Insensitive Chinese government denies funeral for its soldiers killed by Indian Army during Galwan clashes

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The soldiers families are also prohibited from erecting gravestones as the Chinese government fears that images of gravestones of its fallen PLA soldiers could embarrass the CCP and stoke anti-Government sentiments if shared on social media.
Chinese Soldiers no funer 
As per the assessment of US Intelligence agencies, XI Jinping's Government is pressuring the families of soldiers who were killed by the Indian Army during the Galwan classes in June not to conduct burials and in-person funeral ceremonies. This is an attempt by the CCP to cover up the entire episode to its own citizens and to the outside world which Beijing itself considers a blunder, reports US News.
The news report says that Chinese Ministry of Civil Affairs has told families of those who died in the Galwan Valley clash that they must forgo traditional burial ceremonies and cremate the soldiers' remains. They have also been instructed that funeral services should be conducted remotely and not in person. The orders to conduct the funerals in a clandestine way has been confirmed by the US Intelligence sources, says the US News report.
The move to cover-up its failure to sense the Indian response to its misadventure and the bloody nose it received by the Indian Army is seen as a blunder within the government. In order to escape the embarrassment caused to the government and President Xi, the Chinese government has resorted to such dirty tactics. The Chinese government is using the threat of Corona infection as a pretext in public to deny the funerals for its fallen soldiers.
No proper burial ceremony and funeral for these soldiers means that the families cannot erect gravestones or inscriptions over their graves. Chinese government reportedly fears that images of gravestones of its fallen PLA soldiers could further stoke anti-Government sentiments if they are spread on Chinese or international social media. The US Intelligence assessment concludes that the new rules are a part of a deliberate effort by Beijing to undermine public awareness and erase any enduring reminders of its loss during the Galwan clashes.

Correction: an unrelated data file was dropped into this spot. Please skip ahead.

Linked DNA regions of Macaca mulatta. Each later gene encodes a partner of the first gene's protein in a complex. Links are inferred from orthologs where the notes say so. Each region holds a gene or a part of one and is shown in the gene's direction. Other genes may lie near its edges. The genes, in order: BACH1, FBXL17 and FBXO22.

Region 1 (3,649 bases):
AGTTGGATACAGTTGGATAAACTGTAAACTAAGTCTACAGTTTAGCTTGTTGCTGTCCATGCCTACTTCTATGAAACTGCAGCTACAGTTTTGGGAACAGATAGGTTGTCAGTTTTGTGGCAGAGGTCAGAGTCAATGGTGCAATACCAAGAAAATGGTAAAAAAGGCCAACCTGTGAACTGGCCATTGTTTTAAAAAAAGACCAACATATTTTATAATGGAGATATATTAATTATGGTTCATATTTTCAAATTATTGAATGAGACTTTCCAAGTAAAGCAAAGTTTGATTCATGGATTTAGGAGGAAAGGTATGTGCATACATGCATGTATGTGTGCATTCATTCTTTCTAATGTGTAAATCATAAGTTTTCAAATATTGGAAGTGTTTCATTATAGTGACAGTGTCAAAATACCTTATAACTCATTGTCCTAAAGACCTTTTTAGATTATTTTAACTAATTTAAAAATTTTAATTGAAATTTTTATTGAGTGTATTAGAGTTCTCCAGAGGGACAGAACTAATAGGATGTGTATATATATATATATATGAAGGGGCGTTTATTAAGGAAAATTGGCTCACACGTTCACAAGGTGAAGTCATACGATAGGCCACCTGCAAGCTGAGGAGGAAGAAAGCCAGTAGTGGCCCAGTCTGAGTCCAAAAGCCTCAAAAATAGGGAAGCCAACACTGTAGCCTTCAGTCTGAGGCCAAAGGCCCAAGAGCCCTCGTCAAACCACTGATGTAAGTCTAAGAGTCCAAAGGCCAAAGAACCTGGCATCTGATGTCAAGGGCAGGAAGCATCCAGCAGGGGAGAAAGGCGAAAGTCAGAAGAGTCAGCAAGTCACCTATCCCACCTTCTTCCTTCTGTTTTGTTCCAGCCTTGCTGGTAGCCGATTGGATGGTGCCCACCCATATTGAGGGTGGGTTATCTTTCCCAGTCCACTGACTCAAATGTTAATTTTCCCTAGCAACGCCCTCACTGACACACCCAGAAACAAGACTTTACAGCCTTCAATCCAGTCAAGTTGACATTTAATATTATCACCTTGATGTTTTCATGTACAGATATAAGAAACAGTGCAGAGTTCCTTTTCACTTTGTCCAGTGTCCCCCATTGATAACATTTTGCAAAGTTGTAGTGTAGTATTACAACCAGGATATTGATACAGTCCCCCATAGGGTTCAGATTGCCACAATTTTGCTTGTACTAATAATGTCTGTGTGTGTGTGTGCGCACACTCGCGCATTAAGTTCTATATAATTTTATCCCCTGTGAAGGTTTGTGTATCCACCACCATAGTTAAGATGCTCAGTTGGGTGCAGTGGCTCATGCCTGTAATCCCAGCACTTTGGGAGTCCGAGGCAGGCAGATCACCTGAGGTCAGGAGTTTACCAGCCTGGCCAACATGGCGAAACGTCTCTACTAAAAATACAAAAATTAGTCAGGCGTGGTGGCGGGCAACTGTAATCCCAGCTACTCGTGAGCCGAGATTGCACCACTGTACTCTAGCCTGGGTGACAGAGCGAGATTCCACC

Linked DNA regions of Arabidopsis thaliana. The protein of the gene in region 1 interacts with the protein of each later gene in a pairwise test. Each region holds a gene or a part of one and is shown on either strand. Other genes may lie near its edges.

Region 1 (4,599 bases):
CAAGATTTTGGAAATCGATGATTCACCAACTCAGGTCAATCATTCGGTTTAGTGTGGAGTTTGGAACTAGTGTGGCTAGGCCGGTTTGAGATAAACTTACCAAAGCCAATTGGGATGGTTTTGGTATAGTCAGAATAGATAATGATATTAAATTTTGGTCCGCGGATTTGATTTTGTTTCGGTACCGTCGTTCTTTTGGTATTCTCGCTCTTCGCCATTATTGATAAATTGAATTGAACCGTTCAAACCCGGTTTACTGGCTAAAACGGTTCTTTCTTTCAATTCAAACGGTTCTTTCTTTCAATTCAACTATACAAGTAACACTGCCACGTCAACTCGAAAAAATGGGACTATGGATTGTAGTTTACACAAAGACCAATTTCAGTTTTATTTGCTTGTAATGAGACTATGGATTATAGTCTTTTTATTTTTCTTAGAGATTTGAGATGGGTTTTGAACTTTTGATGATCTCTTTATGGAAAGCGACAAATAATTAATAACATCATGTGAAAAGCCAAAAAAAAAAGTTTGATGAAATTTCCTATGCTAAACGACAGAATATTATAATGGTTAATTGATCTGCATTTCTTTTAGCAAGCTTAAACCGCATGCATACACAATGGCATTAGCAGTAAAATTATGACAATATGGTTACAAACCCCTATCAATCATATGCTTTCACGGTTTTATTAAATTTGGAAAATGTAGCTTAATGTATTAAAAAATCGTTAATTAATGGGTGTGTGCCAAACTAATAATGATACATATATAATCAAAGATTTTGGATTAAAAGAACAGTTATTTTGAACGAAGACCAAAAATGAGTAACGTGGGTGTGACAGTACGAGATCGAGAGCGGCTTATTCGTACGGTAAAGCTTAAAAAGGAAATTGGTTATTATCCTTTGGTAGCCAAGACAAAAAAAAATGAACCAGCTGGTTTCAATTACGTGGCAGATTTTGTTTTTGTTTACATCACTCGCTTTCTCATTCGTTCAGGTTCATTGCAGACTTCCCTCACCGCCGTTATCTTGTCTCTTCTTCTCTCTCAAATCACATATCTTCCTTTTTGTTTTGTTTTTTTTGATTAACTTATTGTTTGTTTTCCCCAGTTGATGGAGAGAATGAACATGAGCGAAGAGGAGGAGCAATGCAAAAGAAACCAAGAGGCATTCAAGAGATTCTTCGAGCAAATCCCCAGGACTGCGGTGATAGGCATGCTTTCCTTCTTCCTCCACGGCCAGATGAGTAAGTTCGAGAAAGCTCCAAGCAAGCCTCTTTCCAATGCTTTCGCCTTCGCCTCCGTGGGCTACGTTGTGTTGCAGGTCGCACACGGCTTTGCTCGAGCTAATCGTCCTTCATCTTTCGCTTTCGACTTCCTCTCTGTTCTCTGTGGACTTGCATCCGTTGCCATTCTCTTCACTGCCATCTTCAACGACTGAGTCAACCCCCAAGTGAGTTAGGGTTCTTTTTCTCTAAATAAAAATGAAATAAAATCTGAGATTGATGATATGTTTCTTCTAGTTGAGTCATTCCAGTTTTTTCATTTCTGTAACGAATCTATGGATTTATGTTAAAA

The Chinese Communist Party (CCP) has on many previous occasions used such incidents to build support for itself in the country. The deadly incidents like the 2001 collision between a Chinese fighter jet and a U.S. spy plane near the southern Hainan Island or the accidental U.S. bombing in 1999 of the Chinese Embassy in Belgrade, were exploited by the CCP to build strong nationalistic support at home.
But experts believe that the loss it faced in the Galwan Clashes were so big that the CCP does not want to embarrass itself in front of its citizens and the world. Hence, any news about the Galwan clashes have almost disappeared from Chinese media and official statements. US Intelligence sources see this as an indication that China did not intend for the June encounter to escalate and result in a huge loss of face and men.
However, China's aim to hide the information from its own citizens has failed badly with Chinese citizens lambasting its government for not providing a decent funeral for its fallen soldiers. In June, The Guardian reported  that Chinese citizens were sharing pictures of funeral processions for Indian troops on their social media and wondered why their countrymen didn't receive similar honors.
With this inhuman diktat, the Chinese government is also denying the families of the soldiers and their next generations from visiting the graves of their ancestors and pay respect to their loved ones.